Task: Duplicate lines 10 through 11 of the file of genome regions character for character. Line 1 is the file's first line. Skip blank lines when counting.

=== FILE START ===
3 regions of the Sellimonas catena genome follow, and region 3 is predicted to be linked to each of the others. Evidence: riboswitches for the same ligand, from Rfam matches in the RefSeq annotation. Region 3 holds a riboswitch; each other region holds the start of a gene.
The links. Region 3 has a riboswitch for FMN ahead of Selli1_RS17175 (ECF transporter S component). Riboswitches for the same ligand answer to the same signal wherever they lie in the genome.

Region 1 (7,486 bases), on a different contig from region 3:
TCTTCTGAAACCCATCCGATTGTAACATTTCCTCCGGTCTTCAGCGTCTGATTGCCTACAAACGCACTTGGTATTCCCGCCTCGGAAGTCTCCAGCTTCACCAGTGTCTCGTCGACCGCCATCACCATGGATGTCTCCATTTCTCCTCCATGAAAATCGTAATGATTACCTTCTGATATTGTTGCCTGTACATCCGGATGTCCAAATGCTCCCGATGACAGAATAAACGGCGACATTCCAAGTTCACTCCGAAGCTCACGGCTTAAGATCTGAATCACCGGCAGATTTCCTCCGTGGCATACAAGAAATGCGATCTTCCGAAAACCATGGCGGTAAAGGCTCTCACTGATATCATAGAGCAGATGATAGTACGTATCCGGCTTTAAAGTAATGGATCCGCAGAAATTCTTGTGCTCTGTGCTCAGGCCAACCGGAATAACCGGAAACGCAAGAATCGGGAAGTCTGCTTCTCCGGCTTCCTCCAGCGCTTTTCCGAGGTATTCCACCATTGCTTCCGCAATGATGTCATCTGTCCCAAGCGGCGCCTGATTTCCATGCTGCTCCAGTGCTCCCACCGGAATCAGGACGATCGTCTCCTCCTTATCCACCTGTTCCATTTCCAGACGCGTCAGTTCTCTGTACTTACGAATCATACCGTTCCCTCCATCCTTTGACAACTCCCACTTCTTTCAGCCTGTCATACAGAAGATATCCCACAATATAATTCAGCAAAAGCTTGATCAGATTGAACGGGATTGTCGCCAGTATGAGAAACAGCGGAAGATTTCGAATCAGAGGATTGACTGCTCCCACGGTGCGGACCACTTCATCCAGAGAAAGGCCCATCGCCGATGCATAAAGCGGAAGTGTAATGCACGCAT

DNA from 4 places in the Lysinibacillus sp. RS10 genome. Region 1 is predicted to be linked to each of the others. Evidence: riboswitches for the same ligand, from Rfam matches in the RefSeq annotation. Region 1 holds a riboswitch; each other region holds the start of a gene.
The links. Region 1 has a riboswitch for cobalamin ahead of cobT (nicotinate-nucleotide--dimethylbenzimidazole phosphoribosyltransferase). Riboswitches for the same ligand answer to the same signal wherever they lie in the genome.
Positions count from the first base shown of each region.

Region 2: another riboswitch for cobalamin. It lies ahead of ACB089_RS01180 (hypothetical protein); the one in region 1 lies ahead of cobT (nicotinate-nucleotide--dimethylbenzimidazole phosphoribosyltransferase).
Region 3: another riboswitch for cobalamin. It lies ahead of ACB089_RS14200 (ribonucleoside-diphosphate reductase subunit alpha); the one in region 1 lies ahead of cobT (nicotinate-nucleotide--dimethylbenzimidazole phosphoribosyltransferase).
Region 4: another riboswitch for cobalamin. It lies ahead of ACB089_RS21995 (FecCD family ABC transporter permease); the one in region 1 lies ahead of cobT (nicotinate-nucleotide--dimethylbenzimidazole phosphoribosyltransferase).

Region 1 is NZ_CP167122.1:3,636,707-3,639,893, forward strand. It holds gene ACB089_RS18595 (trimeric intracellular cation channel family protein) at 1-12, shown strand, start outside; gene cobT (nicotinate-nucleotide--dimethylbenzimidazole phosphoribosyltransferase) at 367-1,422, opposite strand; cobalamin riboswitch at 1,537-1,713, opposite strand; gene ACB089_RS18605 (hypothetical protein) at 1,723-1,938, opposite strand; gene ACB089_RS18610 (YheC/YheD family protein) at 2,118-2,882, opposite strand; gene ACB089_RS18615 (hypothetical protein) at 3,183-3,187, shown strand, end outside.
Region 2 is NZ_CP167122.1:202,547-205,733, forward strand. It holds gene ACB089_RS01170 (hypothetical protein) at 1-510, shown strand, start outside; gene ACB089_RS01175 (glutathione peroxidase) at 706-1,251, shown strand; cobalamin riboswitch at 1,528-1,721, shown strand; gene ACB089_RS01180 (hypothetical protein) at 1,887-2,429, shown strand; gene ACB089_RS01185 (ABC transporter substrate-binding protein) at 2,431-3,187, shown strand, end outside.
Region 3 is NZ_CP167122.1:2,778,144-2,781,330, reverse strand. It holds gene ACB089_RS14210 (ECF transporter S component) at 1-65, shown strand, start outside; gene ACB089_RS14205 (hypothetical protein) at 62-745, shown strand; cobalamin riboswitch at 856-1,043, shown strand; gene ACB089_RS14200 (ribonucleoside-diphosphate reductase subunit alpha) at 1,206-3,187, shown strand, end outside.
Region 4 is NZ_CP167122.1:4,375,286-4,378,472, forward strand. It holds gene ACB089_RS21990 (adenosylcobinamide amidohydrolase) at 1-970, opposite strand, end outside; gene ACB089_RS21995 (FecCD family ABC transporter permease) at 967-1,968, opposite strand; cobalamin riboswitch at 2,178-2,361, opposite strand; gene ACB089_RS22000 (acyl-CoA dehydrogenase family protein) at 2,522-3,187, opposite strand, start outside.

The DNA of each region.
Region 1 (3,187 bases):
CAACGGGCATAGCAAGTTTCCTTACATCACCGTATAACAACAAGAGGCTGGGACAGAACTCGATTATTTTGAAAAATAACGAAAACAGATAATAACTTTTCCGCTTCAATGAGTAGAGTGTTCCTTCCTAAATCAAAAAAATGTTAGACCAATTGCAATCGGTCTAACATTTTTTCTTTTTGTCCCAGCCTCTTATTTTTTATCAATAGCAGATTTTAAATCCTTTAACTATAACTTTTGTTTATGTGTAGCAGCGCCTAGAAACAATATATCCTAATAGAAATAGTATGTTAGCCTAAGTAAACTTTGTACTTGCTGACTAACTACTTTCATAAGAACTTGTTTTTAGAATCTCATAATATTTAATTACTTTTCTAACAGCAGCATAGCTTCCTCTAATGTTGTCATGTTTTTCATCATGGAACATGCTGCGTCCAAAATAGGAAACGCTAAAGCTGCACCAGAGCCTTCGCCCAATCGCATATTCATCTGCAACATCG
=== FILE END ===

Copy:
Region 4: another riboswitch for cobalamin. It lies ahead of ACB089_RS21995 (FecCD family ABC transporter permease); the one in region 1 lies ahead of cobT (nicotinate-nucleotide--dimethylbenzimidazole phosphoribosyltransferase).

Region 1 is NZ_CP167122.1:3,636,707-3,639,893, forward strand. It holds gene ACB089_RS18595 (trimeric intracellular cation channel family protein) at 1-12, shown strand, start outside; gene cobT (nicotinate-nucleotide--dimethylbenzimidazole phosphoribosyltransferase) at 367-1,422, opposite strand; cobalamin riboswitch at 1,537-1,713, opposite strand; gene ACB089_RS18605 (hypothetical protein) at 1,723-1,938, opposite strand; gene ACB089_RS18610 (YheC/YheD family protein) at 2,118-2,882, opposite strand; gene ACB089_RS18615 (hypothetical protein) at 3,183-3,187, shown strand, end outside.